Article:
1954.6.13-14 Photographs of a young man and of a man and a woman. Taken in London in 1924 when they were appearing in the "Covered Wagon" film.
Freire-Marreco was one of the first Oxford students to have been taught by Balfour for any prolonged period of time. In his 1905 annual report for the Museum, Balfour noted that Freire-Marecco had undertaken ‘a course of study in Prehistoric Archaeology under my direction during the Summer Term’. She continued her studies with Balfour the following year, and in 1907 was one of the first students to be admitted on the new Diploma course. She kept in touch with Balfour over the years (although only a couple of letters, one undated and the other dated in July 1918, survive in Balfour’s papers at the manuscript collections of the PRM). There are also some postcards from her to Beatrice Blackwood in the Blackwood manuscript collections. [Blackwood General Correspondence A-D : Envelope A 1-25] Although Blackwood had taken the Diploma much later than Freire-Marreco, she had followed in her footsteps, doing research in the Acoma pueblo in 1926-7. The only specimen recorded as part of Balfour’s collection, collected by Freire-Marreco and given to him as a personal gift, was an example of cedar bark tinder from Arizona, given to him in 1913.
 This information was provided by Chris Wingfield from the list of attendees at Edward Burnett Tylor's lectures, held in the PRM manuscript collections.
 Much of this biographical information was provided by Claire Warrior of the National Maritime Museum, while she was researching Freire-Marreco's North American collections at the Pitt Rivers Museum.
 She tells quite an amusing story during this article:
A certain English village provides two more instances. A doctor (now deceased), a man of high intelligence, complete integrity, long local experience, and not given to leg-pulling, told before 1939 the following story.
Old J.W. (a respected local tradesman) was on his deathbed, his household gathered round him. 'Are you there, Hal?' he asked feebly. 'Ye, father, I'm here.' 'Are you there, Bob?' 'Yes, grandfather, I'm here.' 'Are you there, Hannah?' 'Yes, Mr W--, I'm here.' 'Are you there, Mrs Jones?' 'Yes, sir, I'm here.' 'Are you there, Janey?' 'yes, uncle, we're all here.' The old man, sitting up and in a loud voice: 'THEN WHO'S LOOKING AFTER THE SHOP?' [Aitken, 1959: 548]
Lake, E. F. Coote. 1967 'Barbara Freire Marreco (Mrs Robert Aitken)' Folklore Vol. 78, No. 4 (Winter, 1967), pp. 305-306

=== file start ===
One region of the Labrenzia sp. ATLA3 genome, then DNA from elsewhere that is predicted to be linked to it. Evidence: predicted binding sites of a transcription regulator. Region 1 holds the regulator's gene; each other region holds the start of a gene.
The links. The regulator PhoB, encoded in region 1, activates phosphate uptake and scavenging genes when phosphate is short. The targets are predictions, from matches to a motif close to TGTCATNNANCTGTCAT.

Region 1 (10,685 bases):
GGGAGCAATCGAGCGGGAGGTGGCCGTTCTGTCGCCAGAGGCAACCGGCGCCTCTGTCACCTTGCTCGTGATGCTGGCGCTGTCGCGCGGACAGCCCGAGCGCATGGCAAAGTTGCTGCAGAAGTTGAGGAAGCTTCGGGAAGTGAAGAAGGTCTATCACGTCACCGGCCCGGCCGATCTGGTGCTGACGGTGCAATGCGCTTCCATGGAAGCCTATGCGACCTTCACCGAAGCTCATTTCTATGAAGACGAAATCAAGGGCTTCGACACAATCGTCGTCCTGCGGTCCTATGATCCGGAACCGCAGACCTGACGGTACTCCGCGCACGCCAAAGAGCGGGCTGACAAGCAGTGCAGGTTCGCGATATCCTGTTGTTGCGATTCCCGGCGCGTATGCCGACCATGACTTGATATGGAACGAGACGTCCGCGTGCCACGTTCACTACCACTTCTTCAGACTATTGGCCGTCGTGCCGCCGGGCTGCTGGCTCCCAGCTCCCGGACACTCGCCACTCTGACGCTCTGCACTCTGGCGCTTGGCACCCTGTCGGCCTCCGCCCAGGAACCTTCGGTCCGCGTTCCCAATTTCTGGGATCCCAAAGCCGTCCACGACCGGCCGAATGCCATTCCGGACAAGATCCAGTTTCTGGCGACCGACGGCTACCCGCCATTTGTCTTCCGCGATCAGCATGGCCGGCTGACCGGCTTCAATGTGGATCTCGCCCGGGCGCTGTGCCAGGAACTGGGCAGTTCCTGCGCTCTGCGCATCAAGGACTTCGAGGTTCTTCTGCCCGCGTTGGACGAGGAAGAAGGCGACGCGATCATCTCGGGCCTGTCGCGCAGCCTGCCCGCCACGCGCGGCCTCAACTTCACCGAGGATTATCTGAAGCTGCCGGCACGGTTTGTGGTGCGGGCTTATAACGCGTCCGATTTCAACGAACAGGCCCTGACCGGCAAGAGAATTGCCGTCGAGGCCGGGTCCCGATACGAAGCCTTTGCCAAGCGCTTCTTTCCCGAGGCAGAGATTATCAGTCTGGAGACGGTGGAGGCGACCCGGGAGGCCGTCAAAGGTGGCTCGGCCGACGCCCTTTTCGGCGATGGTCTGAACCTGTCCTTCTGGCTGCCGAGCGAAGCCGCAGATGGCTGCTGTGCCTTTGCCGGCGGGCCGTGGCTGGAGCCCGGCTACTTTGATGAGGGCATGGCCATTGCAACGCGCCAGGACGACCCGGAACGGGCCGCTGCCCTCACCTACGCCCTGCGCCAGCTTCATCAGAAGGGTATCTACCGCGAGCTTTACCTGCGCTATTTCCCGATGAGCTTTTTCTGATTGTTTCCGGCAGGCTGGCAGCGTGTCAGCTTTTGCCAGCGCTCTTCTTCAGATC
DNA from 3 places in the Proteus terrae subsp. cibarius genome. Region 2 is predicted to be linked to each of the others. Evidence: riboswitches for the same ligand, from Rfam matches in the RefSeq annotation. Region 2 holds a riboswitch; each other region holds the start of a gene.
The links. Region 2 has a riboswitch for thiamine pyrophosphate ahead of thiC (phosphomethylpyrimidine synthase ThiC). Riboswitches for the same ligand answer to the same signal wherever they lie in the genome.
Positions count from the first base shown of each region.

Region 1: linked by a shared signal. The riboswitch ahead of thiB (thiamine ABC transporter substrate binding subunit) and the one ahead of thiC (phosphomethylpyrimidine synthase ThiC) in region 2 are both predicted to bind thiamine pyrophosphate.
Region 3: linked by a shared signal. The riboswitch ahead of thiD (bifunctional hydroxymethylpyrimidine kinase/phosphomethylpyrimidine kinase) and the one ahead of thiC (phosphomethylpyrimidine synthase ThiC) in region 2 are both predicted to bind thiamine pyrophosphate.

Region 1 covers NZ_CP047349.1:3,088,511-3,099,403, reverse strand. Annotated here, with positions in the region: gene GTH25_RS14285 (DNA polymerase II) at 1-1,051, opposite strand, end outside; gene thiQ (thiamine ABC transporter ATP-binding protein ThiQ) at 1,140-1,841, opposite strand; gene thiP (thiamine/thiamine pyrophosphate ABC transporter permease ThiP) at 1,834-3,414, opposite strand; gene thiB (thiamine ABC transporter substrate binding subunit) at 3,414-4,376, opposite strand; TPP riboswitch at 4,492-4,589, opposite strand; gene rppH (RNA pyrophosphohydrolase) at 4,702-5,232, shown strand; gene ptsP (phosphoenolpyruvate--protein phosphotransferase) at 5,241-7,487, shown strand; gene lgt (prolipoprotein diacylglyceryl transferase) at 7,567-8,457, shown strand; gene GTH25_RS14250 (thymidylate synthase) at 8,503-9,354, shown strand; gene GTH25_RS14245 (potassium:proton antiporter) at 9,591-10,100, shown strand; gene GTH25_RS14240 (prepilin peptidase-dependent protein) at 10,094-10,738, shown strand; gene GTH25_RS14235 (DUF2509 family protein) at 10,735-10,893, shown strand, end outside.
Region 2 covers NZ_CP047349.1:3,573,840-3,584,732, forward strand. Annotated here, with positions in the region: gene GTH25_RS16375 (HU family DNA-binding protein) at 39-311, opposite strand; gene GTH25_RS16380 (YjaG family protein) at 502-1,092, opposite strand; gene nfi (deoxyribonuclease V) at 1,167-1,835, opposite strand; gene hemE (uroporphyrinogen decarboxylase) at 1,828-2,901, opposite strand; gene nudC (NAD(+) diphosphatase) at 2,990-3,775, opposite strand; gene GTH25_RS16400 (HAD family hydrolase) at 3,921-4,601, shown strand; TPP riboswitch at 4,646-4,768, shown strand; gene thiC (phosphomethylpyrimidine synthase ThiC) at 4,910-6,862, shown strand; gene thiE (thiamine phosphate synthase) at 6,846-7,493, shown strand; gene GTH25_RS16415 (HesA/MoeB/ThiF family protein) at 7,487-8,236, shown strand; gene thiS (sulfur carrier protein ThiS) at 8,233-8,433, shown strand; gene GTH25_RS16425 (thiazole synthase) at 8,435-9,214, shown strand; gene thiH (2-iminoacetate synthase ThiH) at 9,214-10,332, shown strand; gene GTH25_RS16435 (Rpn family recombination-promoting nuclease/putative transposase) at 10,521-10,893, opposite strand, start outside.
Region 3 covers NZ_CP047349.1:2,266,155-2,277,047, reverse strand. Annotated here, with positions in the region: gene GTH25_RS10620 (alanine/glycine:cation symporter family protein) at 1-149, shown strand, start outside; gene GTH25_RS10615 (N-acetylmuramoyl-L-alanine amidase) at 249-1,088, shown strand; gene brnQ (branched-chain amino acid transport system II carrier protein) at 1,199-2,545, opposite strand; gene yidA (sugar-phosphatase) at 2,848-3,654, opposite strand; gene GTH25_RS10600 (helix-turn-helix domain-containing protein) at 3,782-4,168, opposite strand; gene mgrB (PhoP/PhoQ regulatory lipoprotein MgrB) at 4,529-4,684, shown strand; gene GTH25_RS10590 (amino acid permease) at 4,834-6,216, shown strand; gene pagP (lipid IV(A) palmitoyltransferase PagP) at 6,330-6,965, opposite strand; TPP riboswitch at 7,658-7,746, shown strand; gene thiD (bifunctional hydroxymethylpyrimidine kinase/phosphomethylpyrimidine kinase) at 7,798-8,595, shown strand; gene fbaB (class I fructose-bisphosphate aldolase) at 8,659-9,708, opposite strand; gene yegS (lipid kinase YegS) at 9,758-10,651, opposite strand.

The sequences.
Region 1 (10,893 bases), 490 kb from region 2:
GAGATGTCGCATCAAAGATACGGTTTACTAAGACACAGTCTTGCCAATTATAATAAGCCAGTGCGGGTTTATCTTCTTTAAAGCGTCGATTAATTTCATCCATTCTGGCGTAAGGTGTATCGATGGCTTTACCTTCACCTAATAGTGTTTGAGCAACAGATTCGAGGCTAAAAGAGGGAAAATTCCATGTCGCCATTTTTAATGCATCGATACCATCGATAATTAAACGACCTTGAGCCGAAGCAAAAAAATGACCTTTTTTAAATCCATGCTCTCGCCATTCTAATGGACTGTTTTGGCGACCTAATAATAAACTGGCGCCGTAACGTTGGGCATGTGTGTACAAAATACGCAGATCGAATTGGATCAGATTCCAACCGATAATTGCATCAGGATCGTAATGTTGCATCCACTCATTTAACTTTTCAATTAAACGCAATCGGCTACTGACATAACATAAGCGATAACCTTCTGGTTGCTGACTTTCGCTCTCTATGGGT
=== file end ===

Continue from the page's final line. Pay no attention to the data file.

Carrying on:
Aitken, Barbara. 1959. 'Relocalization' Folklore Vol. 70, No. 4 (Dec., 1959), pp. 546-549
Aitken, Barbara. 1966. 'Surrey Peat' Folklore Vol. 77, No. 1 (Spring, 1966), pp. 67-68
Freire-Marreco, Barbara. 1909 '63. Notes on the hair and eye colour of 591 children of school age in Surrey' Man Vol. 9, (1909), pp. 99-108
Freire-Marreco, Barbara. 1909 'Scraps of English folklore IV' Folklore Vol. 20, No. 4 (Dec. 30, 1909), pp. 488-491
Freire-Marreco, Barbara. 1910 'Scraps of English folklore V' Folklore Vol. 21, No. 2 (Jun., 1910), pp. 222-227
There is a biography of Barbara Freire-Marreco, A life well led by Mary Ellen Blair, published in 2008 by Sunstone Press. The synopsis on Amazon.co.uk says:
What would inspire a proper young British woman, well-educated and devoted to the Church of England, to venture forth from a sheltered academic life of the early 20th century to cross an ocean in order to conduct investigations on a people that she considered "uncivilized?" To answer this question, the author collected Barbara Freire-Marreco Aitken's correspondence, most of which has never been published, and with editing, annotating, and researched explanations completed the gestalt resulting in a biography that is a cohesive and interesting adventure story. This remarkable second generation British anthropologist lived with Native American pueblo people and visited reservations in the Southwest United States, contributing to the knowledge about and understanding of these people. The dearth of exposure of her experiences makes this a long overdue compilation of her life and work. Even those with little interest in her focus of anthropology and ethnology will find this life story interesting because of the period of time in which she lived, especially because she was a British woman in territory that only recently had become part of the United States.